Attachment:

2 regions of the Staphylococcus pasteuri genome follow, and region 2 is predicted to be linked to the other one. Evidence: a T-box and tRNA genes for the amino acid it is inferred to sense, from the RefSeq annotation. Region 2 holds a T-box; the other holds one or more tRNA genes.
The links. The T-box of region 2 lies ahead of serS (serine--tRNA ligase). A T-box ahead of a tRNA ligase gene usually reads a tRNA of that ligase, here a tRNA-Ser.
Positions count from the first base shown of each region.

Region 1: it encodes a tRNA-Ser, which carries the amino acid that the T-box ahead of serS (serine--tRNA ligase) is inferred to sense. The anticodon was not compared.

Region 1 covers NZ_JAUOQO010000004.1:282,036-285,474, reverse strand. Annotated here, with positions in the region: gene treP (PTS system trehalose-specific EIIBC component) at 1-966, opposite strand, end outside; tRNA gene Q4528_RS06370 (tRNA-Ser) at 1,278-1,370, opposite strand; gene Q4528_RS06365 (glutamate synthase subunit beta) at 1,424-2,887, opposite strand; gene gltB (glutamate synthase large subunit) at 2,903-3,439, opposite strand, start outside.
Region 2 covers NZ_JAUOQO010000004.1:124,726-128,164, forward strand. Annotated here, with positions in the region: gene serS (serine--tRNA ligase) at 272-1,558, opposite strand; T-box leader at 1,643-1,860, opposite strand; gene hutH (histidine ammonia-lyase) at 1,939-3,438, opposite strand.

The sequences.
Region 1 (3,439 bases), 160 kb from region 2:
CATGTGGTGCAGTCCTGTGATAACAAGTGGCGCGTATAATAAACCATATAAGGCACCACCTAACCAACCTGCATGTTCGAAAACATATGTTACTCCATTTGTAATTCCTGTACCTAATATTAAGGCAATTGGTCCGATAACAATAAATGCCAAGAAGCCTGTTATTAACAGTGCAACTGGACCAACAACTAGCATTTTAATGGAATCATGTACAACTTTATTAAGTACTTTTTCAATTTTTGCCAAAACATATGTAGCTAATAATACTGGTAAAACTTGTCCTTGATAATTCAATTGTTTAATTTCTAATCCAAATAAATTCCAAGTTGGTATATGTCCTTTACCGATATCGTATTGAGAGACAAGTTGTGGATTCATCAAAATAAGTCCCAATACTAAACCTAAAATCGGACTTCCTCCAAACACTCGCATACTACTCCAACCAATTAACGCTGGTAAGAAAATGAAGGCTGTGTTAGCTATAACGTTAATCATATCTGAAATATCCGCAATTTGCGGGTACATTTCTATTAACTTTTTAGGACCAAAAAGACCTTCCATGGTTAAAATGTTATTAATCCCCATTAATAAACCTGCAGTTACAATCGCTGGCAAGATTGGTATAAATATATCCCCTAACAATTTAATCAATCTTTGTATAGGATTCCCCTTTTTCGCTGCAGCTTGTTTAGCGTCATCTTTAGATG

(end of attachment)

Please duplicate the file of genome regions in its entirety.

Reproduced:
2 regions of the Staphylococcus pasteuri genome follow, and region 2 is predicted to be linked to the other one. Evidence: a T-box and tRNA genes for the amino acid it is inferred to sense, from the RefSeq annotation. Region 2 holds a T-box; the other holds one or more tRNA genes.
The links. The T-box of region 2 lies ahead of serS (serine--tRNA ligase). A T-box ahead of a tRNA ligase gene usually reads a tRNA of that ligase, here a tRNA-Ser.
Positions count from the first base shown of each region.

Region 1: it encodes a tRNA-Ser, which carries the amino acid that the T-box ahead of serS (serine--tRNA ligase) is inferred to sense. The anticodon was not compared.

Region 1 covers NZ_JAUOQO010000004.1:282,036-285,474, reverse strand. Annotated here, with positions in the region: gene treP (PTS system trehalose-specific EIIBC component) at 1-966, opposite strand, end outside; tRNA gene Q4528_RS06370 (tRNA-Ser) at 1,278-1,370, opposite strand; gene Q4528_RS06365 (glutamate synthase subunit beta) at 1,424-2,887, opposite strand; gene gltB (glutamate synthase large subunit) at 2,903-3,439, opposite strand, start outside.
Region 2 covers NZ_JAUOQO010000004.1:124,726-128,164, forward strand. Annotated here, with positions in the region: gene serS (serine--tRNA ligase) at 272-1,558, opposite strand; T-box leader at 1,643-1,860, opposite strand; gene hutH (histidine ammonia-lyase) at 1,939-3,438, opposite strand.

The sequences.
Region 1 (3,439 bases), 160 kb from region 2:
CATGTGGTGCAGTCCTGTGATAACAAGTGGCGCGTATAATAAACCATATAAGGCACCACCTAACCAACCTGCATGTTCGAAAACATATGTTACTCCATTTGTAATTCCTGTACCTAATATTAAGGCAATTGGTCCGATAACAATAAATGCCAAGAAGCCTGTTATTAACAGTGCAACTGGACCAACAACTAGCATTTTAATGGAATCATGTACAACTTTATTAAGTACTTTTTCAATTTTTGCCAAAACATATGTAGCTAATAATACTGGTAAAACTTGTCCTTGATAATTCAATTGTTTAATTTCTAATCCAAATAAATTCCAAGTTGGTATATGTCCTTTACCGATATCGTATTGAGAGACAAGTTGTGGATTCATCAAAATAAGTCCCAATACTAAACCTAAAATCGGACTTCCTCCAAACACTCGCATACTACTCCAACCAATTAACGCTGGTAAGAAAATGAAGGCTGTGTTAGCTATAACGTTAATCATATCTGAAATATCCGCAATTTGCGGGTACATTTCTATTAACTTTTTAGGACCAAAAAGACCTTCCATGGTTAAAATGTTATTAATCCCCATTAATAAACCTGCAGTTACAATCGCTGGCAAGATTGGTATAAATATATCCCCTAACAATTTAATCAATCTTTGTATAGGATTCCCCTTTTTCGCTGCAGCTTGTTTAGCGTCATCTTTAGATG